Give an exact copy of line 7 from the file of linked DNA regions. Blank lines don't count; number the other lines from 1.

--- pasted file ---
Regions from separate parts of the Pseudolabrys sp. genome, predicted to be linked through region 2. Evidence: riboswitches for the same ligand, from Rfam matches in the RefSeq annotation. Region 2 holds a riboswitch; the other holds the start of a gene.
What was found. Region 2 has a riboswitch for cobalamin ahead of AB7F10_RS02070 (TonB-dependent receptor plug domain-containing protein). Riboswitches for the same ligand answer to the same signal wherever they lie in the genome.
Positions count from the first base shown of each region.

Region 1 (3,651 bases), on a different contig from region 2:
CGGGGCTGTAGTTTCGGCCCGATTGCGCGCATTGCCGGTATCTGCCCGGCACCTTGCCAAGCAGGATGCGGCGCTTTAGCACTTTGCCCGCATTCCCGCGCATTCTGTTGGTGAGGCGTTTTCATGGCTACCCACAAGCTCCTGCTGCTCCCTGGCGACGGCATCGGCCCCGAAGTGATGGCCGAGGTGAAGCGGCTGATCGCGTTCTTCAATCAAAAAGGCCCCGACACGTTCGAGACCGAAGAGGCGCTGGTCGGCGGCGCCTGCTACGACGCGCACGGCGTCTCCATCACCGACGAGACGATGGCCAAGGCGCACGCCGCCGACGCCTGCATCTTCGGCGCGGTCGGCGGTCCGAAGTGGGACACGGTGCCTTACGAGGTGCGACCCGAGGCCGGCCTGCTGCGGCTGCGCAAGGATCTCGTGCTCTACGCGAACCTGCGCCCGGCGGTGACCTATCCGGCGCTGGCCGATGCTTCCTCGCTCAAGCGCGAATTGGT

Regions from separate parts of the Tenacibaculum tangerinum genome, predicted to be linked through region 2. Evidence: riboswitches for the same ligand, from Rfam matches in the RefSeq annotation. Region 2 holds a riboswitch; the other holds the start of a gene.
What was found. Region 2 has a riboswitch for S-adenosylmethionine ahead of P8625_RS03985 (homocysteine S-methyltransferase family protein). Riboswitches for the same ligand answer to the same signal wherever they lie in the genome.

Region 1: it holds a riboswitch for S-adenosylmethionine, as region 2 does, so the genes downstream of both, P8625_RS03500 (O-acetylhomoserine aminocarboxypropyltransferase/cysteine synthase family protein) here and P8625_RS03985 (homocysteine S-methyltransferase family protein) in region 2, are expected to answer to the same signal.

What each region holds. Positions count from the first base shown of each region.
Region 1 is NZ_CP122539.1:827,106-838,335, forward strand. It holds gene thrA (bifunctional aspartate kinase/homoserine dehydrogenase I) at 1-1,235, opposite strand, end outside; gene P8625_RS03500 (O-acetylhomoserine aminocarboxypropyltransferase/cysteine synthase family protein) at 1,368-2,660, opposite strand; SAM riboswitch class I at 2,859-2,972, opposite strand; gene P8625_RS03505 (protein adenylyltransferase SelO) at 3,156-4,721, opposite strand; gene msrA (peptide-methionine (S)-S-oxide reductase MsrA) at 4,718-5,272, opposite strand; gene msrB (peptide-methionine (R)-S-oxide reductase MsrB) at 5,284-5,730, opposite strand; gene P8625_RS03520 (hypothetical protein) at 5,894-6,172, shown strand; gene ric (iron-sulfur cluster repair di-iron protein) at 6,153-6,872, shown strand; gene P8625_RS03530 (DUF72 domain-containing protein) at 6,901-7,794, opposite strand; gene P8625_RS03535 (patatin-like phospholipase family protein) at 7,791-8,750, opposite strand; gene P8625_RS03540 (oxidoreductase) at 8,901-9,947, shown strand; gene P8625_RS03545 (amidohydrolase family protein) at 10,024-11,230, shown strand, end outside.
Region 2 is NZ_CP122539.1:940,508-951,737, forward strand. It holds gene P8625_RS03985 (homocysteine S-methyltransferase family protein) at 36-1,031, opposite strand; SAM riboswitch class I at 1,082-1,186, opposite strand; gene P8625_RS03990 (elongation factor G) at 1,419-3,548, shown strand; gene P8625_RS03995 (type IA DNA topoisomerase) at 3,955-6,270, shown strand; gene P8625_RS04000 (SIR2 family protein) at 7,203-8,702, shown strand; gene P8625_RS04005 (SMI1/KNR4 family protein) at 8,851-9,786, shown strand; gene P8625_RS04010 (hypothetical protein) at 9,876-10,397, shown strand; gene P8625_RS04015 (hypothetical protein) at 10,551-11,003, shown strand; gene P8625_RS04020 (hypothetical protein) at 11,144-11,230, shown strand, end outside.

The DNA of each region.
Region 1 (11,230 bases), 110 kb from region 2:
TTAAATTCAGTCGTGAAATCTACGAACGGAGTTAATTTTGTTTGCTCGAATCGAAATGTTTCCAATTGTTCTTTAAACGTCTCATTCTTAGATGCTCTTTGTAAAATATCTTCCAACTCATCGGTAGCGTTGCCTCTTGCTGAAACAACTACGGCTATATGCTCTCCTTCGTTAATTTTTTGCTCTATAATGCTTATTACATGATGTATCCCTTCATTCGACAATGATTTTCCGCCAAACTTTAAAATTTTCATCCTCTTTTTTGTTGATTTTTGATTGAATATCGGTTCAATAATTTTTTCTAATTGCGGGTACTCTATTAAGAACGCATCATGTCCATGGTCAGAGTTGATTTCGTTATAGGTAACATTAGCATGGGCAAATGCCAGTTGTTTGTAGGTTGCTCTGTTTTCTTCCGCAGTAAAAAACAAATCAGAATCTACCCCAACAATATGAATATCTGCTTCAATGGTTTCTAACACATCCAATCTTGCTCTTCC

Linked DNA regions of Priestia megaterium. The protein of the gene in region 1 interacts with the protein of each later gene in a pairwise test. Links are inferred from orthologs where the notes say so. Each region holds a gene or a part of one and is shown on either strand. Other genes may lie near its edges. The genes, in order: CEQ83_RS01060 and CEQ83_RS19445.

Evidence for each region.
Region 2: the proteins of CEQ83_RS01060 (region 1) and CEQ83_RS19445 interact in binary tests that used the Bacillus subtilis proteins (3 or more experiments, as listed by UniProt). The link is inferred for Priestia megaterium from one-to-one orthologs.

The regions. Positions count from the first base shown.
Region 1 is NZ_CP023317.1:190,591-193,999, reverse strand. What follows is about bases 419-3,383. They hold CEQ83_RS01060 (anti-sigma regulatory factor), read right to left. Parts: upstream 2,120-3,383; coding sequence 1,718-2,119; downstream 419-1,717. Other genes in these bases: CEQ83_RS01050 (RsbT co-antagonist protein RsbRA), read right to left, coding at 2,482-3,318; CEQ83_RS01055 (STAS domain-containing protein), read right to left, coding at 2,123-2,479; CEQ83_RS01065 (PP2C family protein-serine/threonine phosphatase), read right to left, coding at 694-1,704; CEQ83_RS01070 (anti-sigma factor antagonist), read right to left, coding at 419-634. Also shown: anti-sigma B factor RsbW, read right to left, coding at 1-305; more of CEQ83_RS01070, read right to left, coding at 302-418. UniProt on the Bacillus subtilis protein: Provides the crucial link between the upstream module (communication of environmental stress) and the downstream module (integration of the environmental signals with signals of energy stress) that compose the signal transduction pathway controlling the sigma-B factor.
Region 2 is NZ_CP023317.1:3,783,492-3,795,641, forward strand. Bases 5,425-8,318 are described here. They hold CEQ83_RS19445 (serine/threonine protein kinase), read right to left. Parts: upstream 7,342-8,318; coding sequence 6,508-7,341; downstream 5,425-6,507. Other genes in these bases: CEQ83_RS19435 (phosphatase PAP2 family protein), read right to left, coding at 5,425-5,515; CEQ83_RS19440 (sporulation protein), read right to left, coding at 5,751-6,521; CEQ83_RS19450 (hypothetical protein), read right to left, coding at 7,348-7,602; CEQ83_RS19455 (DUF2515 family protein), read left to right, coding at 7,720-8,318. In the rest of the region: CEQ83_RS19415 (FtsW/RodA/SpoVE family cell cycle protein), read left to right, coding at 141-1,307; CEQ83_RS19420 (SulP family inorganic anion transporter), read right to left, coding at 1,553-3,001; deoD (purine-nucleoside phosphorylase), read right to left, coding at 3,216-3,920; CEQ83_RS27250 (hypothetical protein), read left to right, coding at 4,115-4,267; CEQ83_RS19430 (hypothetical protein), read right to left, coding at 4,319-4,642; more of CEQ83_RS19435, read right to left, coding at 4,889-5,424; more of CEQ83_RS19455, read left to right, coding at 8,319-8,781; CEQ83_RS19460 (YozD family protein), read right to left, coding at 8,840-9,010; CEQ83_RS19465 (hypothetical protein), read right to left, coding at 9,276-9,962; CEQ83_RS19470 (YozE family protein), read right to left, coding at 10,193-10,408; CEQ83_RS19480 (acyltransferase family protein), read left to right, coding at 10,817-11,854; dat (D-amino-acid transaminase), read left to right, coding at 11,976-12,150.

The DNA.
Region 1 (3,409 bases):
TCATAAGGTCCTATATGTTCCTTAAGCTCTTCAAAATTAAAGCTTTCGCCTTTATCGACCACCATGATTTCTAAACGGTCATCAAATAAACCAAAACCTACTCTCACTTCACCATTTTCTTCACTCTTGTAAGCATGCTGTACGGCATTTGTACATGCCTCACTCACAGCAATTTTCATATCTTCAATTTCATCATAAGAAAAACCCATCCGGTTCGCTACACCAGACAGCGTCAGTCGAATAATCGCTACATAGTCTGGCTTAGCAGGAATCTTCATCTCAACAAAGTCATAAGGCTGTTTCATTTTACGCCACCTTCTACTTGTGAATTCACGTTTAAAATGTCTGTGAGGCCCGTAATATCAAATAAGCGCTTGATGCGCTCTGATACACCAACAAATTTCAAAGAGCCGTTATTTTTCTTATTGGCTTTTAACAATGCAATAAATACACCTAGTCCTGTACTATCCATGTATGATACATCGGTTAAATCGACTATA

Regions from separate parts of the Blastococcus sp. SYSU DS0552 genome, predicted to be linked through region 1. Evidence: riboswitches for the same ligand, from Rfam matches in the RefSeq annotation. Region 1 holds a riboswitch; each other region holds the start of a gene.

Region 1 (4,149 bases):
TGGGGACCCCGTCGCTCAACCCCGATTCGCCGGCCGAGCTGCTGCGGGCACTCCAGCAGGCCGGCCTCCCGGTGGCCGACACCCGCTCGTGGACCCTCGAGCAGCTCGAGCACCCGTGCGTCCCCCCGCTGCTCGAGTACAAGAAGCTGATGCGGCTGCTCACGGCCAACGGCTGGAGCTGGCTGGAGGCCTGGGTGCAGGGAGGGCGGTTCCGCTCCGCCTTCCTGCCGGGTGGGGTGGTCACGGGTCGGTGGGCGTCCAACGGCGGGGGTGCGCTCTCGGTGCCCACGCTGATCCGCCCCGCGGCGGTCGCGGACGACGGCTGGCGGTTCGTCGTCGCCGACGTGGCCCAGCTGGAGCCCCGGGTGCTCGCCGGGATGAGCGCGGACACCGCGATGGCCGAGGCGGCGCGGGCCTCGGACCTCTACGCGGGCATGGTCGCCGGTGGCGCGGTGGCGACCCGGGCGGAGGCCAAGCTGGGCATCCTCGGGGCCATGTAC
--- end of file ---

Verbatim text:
What was found. Region 2 has a riboswitch for S-adenosylmethionine ahead of P8625_RS03985 (homocysteine S-methyltransferase family protein). Riboswitches for the same ligand answer to the same signal wherever they lie in the genome.